Elliott L. Meyrowitz**
With the bombing of Hiroshima and Nagasaki, the world witnessed the use of a weapon unprecedented in its destructive power. 1 The development and eventual use of those atomic bombs irrevocably changed the nature and objective of war. 2 Since 1945, humanity has lived on the edge of a precipice, with human history literally hanging in the balance. Indeed, today's nuclear weapons arsenals have the distinct potential for annihilating a substantial portion of the earth's population, devastating and contaminating vast areas of the earth's surface and producing unpredictable and uncontrollable biological and environmental consequences—all of which could occur within a matter of minutes. 3
In this “nuclear age, ” more than any other time in history, the civilian population has become directly and indirectly the primary object of destruction. 4 While the effects of war have always fallen to some degree upon civilians, it is the magnitude of the destruction of the civilian population during a nuclear war that overwhelms the senses. 5 Yet, the indiscriminately destruc-
* Reprinted, with permission, from the Brooklyn Journal of International Law, Volume 9, Number 2 (1983).
** Adjunct Professor of Law, Benjamin N. Cardozo School of Law of Yeshiva University; Vice-Chairperson, Lawyers' Committee on Nuclear Policy. An earlier version of this article was presented at the 1981 Annual Meeting of the American Society of International Law.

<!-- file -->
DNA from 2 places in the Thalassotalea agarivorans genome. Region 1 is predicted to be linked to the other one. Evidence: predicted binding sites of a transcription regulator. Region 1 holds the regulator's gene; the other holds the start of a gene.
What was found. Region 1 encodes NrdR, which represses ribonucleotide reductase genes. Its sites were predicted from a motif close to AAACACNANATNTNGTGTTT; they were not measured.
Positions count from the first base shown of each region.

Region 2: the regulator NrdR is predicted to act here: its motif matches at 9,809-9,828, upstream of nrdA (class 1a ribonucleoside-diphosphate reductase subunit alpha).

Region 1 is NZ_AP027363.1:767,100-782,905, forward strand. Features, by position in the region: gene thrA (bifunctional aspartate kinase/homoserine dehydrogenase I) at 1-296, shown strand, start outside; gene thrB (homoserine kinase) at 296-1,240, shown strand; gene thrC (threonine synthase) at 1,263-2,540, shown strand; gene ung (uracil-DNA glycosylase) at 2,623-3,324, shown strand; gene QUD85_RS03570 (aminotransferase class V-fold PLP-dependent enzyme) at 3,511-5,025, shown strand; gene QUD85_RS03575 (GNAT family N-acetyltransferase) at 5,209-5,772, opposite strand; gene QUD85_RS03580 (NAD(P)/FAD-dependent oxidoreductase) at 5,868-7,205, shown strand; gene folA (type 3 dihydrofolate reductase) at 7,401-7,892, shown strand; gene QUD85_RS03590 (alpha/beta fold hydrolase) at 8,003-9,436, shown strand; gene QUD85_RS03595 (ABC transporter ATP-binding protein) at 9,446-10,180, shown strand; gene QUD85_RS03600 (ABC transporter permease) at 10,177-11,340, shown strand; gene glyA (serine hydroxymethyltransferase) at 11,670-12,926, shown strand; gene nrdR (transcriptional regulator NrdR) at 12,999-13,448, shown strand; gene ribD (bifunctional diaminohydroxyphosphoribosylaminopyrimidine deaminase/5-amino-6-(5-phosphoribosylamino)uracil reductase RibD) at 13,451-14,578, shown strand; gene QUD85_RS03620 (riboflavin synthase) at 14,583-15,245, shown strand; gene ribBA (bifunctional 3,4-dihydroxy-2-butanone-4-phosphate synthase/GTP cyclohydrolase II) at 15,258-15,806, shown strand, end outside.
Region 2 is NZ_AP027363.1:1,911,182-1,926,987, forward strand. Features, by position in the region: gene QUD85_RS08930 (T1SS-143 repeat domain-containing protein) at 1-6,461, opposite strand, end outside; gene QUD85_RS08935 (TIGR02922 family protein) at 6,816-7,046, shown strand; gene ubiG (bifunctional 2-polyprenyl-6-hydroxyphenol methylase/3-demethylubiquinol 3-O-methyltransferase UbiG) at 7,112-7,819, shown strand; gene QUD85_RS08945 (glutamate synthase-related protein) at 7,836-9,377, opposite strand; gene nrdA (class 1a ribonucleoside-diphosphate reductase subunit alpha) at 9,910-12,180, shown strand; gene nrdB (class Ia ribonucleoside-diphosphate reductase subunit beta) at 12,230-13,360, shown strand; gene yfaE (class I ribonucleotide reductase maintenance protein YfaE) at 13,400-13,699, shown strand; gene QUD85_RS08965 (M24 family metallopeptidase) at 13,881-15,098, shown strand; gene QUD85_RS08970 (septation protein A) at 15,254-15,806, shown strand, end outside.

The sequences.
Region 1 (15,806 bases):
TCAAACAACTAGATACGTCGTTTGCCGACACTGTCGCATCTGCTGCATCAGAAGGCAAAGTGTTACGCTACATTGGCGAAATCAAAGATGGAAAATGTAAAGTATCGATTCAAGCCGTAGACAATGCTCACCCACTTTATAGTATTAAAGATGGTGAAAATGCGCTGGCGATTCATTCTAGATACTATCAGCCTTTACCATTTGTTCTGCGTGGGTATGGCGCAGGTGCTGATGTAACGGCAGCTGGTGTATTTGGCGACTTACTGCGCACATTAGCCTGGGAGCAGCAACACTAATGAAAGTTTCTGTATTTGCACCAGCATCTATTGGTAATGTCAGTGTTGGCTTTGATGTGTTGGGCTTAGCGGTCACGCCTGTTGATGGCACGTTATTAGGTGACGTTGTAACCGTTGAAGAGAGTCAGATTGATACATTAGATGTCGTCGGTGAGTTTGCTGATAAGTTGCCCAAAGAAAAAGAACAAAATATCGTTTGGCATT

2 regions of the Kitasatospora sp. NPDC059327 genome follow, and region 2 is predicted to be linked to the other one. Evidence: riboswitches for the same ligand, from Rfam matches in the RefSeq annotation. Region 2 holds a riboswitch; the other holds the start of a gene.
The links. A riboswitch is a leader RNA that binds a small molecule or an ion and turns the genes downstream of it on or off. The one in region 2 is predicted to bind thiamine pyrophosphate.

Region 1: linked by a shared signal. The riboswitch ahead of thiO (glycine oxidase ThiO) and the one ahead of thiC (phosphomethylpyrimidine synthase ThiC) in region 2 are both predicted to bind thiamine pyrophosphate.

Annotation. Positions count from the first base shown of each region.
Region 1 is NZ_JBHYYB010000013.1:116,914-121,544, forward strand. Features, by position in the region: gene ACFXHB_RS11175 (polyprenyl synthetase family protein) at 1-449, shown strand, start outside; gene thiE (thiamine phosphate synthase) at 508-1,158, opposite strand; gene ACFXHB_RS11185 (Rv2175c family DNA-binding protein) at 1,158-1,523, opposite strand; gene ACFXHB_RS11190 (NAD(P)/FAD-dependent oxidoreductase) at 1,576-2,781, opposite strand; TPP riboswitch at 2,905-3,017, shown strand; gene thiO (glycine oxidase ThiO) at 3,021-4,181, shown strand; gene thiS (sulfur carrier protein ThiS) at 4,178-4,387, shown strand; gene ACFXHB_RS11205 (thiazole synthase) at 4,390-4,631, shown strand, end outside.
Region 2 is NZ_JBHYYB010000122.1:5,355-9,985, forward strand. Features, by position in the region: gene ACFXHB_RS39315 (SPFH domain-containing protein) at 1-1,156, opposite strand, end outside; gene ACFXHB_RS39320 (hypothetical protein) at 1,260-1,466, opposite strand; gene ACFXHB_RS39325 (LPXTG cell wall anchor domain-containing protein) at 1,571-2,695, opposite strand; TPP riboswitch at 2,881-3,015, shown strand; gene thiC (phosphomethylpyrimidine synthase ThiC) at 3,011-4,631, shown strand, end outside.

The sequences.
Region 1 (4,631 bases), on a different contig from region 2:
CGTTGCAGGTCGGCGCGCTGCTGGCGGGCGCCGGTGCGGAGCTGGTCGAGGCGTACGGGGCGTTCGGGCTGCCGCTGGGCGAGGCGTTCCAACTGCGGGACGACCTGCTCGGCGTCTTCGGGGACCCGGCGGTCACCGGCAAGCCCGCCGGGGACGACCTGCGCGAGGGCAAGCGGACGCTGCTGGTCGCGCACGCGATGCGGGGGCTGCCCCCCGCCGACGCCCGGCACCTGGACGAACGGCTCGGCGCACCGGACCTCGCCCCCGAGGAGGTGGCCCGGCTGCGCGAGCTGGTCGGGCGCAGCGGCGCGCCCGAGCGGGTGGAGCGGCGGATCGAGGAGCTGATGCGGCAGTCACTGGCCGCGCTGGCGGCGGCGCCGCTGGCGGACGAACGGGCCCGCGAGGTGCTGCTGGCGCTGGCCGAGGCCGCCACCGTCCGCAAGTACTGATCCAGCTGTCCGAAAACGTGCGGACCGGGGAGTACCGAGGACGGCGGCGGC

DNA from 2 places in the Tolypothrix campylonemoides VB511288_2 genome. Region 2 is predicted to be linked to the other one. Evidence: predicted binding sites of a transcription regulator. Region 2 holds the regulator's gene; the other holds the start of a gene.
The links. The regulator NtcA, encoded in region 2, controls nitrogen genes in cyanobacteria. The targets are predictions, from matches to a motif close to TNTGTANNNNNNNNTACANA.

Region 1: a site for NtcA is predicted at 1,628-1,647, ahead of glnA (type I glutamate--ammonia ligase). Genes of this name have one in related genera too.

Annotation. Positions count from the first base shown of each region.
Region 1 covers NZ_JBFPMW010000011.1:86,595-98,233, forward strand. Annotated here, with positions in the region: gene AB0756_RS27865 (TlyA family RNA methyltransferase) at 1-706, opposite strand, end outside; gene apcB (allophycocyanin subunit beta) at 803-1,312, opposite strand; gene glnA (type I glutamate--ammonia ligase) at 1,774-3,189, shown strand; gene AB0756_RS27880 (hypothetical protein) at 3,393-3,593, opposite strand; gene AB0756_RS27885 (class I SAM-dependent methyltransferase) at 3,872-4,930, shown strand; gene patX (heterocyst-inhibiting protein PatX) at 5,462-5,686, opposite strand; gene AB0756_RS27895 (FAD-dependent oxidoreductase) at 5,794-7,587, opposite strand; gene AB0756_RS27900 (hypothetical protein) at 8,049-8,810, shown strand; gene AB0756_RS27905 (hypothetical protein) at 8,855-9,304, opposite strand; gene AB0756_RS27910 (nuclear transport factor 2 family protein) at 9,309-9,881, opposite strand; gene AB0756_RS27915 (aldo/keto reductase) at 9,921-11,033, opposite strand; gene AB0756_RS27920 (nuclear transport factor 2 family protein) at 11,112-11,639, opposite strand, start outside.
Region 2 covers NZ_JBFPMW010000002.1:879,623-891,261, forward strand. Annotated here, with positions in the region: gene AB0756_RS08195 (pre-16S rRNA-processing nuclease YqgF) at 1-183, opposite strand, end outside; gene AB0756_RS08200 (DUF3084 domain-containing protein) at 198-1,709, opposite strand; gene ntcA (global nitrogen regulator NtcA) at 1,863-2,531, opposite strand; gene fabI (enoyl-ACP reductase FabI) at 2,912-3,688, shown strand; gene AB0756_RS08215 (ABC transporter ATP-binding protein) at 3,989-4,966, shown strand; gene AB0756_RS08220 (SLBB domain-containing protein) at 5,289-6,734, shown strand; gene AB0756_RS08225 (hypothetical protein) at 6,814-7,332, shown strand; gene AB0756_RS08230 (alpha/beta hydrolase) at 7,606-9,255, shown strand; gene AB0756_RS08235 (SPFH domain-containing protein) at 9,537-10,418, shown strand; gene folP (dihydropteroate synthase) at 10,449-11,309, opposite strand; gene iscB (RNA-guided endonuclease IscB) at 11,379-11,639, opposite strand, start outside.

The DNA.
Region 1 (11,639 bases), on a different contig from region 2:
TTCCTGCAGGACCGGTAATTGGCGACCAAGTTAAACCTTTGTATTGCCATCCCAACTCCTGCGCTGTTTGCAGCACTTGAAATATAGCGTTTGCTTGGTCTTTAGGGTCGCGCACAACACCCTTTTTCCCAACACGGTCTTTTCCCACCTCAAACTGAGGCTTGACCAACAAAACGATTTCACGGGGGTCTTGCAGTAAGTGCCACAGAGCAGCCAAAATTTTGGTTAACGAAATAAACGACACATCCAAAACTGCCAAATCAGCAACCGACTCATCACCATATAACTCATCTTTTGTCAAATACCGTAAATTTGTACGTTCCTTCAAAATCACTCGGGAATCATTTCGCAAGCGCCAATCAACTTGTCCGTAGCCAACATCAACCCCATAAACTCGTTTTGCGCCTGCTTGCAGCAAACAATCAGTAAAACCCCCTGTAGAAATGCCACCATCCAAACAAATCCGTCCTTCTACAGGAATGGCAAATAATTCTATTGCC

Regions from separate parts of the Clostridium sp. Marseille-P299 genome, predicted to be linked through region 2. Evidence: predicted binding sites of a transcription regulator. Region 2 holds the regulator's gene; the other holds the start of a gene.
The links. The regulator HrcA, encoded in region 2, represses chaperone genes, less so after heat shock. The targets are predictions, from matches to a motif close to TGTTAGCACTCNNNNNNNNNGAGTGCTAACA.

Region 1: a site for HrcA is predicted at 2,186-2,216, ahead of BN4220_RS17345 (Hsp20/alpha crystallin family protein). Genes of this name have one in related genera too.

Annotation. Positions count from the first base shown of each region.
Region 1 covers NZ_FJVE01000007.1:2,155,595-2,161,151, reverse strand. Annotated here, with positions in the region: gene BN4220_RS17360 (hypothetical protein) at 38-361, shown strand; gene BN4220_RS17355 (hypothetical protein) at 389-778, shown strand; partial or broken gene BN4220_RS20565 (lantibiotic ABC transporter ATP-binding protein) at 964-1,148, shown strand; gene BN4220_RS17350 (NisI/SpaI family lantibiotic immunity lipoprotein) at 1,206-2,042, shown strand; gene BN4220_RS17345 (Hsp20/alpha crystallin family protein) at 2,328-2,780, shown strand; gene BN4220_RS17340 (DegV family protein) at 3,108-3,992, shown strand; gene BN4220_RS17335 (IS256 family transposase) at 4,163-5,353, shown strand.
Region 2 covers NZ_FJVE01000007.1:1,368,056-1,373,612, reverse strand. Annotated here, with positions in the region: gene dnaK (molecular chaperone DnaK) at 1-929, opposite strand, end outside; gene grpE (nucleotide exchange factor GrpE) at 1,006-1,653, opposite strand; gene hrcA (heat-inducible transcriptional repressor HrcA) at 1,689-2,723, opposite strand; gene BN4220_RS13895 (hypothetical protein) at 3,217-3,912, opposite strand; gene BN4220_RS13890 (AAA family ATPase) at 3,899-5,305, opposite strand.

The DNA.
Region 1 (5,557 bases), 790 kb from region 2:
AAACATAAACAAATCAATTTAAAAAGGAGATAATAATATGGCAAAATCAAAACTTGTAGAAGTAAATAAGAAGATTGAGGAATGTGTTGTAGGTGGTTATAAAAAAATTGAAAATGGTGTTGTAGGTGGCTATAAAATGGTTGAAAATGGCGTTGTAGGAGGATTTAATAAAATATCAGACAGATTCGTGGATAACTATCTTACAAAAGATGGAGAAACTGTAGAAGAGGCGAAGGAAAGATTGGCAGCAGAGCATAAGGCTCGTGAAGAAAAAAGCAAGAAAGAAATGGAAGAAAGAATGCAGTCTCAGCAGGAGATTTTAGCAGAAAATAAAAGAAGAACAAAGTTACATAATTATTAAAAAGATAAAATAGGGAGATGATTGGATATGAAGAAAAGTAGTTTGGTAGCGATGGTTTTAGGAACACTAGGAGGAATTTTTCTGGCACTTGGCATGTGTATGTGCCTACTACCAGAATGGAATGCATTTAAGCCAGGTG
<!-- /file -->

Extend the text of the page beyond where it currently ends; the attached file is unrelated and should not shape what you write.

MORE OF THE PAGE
1. For a comprehensive account of the destructive impact of atomic weaponry, see COMMITTEE FOR THE COMPILATION OF MATERIALS ON DAMAGE CAUSED BY THE ATOMIC BOMBS IN HIROSHIMA AND NAGASAKI, HIROSHIMA AND NAGASAKI: THE PHYSICAL, MEDICAL AND SOCIAL EFFECTS OF THE ATOMIC BOMBINGS (1981).
2. During the nineteenth century, there developed a school of thought which believed that the increasing destructiveness of weapons would bring an end to war. The paradox is that quite the opposite has occurred. On this point, see Roling, Arms Control, Disarmament and Small Countries, 31 IMPACT 97 (1981) and Smith, Modern Weapons and Modern War, THE Y.B. OF WORLD AFFAIRS 224-25 (1955); See also M.WALZER, JUST AND UNJUST WARS (1977).
3. For an excellent assessment of the possible human and ecological consequences of nuclear war, see ROYAL SWEDISH ACADEMY OF SCIENCES, Nuclear War: The Aftermath, 11 AMBIO 76 (1982).
4. For a discussion whether the protection of civilians is consistent with “total war”, see Roling, The Significance of the Laws of War, CURRENT PROBLEMS OF INTERNATIONAL LAW: ESSAYS ON U.N. LAW AND ON THE LAW OF ARMED CONFLICT 142-44 (A. Cassese ed. 1975). See also J.MOORE, INTERNATIONAL LAW AND SOME CURRENT ILLUSIONS AND OTHER ESSAYS 1-15 (1924).
5. For an analysis of the effects of a full range of nuclear attacks, see OFFICE OF